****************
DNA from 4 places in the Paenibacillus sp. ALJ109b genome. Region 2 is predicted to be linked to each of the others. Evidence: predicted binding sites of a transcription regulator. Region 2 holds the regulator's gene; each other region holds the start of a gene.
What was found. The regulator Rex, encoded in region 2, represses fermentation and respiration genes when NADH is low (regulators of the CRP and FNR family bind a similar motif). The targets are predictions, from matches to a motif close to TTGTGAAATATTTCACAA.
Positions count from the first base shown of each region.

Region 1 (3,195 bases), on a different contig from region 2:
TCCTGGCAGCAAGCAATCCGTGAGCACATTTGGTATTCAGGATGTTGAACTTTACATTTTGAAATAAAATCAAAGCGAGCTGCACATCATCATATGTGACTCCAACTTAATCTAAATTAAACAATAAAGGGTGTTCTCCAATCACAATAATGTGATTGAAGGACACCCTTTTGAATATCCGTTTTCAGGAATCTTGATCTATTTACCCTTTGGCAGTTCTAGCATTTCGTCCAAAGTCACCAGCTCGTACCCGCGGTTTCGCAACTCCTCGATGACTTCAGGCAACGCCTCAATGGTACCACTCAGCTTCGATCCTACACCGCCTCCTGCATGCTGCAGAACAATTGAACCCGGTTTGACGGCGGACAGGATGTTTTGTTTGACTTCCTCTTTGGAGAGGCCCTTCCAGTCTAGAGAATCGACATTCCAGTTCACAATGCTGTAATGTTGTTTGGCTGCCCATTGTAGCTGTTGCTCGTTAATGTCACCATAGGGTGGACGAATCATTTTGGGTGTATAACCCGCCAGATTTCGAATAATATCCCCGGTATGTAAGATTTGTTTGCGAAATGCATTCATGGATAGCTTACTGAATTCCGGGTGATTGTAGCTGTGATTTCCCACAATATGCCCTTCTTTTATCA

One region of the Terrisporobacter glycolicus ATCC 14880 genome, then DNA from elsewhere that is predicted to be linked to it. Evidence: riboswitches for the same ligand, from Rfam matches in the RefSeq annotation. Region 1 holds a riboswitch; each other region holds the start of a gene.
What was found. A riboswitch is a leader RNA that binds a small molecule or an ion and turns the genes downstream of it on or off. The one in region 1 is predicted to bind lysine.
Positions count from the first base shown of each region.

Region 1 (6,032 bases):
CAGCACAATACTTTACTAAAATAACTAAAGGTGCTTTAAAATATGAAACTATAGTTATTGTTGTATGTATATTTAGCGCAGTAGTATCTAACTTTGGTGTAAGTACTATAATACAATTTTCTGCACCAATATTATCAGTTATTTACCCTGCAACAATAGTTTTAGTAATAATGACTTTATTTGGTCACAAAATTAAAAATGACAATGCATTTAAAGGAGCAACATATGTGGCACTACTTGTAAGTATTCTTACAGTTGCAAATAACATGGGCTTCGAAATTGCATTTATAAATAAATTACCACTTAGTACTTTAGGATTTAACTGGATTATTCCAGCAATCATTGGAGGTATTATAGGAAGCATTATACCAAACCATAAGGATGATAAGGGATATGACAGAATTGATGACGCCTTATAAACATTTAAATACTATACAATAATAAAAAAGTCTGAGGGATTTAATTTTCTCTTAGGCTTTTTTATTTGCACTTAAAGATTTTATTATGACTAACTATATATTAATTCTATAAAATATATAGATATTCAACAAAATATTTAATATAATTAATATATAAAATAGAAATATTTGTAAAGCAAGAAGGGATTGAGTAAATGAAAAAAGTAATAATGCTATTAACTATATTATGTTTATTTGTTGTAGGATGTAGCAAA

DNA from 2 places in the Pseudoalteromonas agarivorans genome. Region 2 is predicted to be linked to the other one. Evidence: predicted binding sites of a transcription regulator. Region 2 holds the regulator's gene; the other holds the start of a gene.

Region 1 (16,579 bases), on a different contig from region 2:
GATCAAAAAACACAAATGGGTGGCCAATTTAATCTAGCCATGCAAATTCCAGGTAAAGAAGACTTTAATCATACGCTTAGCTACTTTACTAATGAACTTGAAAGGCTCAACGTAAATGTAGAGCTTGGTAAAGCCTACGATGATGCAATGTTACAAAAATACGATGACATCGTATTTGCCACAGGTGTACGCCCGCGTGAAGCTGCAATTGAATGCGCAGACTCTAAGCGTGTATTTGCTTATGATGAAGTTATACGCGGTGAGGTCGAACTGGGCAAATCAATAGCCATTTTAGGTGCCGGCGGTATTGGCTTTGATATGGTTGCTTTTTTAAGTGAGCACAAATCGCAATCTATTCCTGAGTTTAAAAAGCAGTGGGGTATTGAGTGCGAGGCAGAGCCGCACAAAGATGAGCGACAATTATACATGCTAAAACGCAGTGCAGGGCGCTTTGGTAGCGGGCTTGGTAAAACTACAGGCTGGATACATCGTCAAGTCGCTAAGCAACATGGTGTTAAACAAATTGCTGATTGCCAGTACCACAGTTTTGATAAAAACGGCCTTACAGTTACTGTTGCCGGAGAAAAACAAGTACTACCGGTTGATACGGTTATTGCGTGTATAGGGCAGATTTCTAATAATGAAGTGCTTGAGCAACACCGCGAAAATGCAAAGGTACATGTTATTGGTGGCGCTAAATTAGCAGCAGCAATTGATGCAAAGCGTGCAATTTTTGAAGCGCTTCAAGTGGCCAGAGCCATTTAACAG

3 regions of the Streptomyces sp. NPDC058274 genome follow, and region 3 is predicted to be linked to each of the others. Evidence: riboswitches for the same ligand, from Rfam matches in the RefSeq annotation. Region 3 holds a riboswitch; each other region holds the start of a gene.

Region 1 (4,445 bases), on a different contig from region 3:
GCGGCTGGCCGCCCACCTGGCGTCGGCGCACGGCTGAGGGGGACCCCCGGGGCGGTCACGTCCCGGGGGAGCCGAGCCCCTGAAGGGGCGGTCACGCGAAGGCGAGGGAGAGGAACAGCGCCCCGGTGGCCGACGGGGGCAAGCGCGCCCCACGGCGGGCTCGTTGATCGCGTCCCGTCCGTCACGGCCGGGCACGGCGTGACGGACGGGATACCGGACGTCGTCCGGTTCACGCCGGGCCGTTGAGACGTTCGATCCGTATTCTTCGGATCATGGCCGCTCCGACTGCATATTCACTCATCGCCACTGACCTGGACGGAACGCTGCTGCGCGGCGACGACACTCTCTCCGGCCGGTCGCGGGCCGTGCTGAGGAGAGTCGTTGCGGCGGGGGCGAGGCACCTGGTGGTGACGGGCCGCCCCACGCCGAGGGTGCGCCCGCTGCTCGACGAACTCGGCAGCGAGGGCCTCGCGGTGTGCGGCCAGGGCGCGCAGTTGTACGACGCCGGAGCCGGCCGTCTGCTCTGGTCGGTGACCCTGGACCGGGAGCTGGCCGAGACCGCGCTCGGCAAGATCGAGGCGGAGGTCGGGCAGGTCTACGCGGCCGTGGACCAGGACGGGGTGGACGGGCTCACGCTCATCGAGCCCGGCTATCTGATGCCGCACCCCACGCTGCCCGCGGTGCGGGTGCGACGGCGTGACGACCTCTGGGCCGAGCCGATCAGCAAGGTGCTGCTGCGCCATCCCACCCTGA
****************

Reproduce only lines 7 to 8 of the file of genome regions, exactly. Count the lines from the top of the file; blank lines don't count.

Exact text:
What was found. A riboswitch is a leader RNA that binds a small molecule or an ion and turns the genes downstream of it on or off. The one in region 1 is predicted to bind lysine.
Positions count from the first base shown of each region.